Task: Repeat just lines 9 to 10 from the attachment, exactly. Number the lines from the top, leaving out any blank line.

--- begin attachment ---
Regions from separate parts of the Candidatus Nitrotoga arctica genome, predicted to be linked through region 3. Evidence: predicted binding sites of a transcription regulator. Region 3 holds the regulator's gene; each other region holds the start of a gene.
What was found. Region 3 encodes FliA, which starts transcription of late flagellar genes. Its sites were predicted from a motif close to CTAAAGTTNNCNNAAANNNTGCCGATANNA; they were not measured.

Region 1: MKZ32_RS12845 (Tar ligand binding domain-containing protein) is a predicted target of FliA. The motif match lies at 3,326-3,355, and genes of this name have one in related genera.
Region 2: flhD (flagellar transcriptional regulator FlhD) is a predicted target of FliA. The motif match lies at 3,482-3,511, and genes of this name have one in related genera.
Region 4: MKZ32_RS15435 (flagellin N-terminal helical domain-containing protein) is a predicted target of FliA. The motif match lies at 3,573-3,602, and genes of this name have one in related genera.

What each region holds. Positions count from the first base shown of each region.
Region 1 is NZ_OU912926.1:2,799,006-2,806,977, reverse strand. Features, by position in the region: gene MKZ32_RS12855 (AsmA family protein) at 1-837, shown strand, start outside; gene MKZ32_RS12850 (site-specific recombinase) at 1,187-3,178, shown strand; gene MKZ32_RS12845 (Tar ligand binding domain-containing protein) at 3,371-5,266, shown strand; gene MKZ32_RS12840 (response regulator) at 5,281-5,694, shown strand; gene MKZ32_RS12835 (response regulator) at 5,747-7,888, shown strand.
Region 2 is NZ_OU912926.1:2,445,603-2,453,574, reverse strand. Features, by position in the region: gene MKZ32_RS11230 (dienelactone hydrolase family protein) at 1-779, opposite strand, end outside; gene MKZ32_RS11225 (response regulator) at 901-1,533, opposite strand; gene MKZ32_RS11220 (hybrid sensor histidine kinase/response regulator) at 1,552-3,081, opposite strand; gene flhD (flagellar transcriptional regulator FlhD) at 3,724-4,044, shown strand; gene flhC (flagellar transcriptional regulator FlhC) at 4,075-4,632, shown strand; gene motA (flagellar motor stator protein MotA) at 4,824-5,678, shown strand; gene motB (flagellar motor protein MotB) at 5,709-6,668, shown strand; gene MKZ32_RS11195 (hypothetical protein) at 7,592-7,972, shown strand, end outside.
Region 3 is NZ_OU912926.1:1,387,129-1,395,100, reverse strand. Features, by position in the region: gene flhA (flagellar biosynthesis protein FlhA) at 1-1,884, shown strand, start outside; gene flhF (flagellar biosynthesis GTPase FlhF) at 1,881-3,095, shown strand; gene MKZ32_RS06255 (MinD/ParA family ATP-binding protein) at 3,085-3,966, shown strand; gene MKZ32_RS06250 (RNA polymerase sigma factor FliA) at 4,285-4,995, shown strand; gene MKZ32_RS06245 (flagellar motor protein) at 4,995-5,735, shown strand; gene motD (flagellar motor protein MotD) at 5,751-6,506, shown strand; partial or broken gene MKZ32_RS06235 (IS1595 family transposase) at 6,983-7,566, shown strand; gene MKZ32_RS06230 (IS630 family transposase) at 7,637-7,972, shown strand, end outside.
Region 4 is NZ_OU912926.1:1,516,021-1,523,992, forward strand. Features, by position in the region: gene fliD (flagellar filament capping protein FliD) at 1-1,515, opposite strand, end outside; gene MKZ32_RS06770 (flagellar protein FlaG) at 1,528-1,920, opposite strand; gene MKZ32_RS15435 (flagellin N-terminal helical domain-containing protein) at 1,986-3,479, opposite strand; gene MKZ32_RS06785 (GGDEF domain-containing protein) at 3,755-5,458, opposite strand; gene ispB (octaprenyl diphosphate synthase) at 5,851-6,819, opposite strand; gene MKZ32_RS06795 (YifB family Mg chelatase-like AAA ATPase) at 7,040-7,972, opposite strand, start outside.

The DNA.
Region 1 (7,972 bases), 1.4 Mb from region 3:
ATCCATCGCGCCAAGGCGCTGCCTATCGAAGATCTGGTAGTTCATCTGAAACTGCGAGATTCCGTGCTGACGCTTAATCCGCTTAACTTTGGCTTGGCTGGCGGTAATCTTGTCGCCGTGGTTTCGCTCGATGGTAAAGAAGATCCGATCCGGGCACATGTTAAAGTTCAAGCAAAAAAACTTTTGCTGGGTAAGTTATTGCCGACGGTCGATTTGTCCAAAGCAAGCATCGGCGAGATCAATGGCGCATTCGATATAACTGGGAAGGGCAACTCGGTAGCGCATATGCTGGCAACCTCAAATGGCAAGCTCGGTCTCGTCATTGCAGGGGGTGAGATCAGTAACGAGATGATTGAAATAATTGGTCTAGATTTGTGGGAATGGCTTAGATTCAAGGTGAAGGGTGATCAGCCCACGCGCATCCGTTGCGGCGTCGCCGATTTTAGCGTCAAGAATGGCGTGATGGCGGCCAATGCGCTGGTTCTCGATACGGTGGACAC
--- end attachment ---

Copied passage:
Region 3 is NZ_OU912926.1:1,387,129-1,395,100, reverse strand. Features, by position in the region: gene flhA (flagellar biosynthesis protein FlhA) at 1-1,884, shown strand, start outside; gene flhF (flagellar biosynthesis GTPase FlhF) at 1,881-3,095, shown strand; gene MKZ32_RS06255 (MinD/ParA family ATP-binding protein) at 3,085-3,966, shown strand; gene MKZ32_RS06250 (RNA polymerase sigma factor FliA) at 4,285-4,995, shown strand; gene MKZ32_RS06245 (flagellar motor protein) at 4,995-5,735, shown strand; gene motD (flagellar motor protein MotD) at 5,751-6,506, shown strand; partial or broken gene MKZ32_RS06235 (IS1595 family transposase) at 6,983-7,566, shown strand; gene MKZ32_RS06230 (IS630 family transposase) at 7,637-7,972, shown strand, end outside.
Region 4 is NZ_OU912926.1:1,516,021-1,523,992, forward strand. Features, by position in the region: gene fliD (flagellar filament capping protein FliD) at 1-1,515, opposite strand, end outside; gene MKZ32_RS06770 (flagellar protein FlaG) at 1,528-1,920, opposite strand; gene MKZ32_RS15435 (flagellin N-terminal helical domain-containing protein) at 1,986-3,479, opposite strand; gene MKZ32_RS06785 (GGDEF domain-containing protein) at 3,755-5,458, opposite strand; gene ispB (octaprenyl diphosphate synthase) at 5,851-6,819, opposite strand; gene MKZ32_RS06795 (YifB family Mg chelatase-like AAA ATPase) at 7,040-7,972, opposite strand, start outside.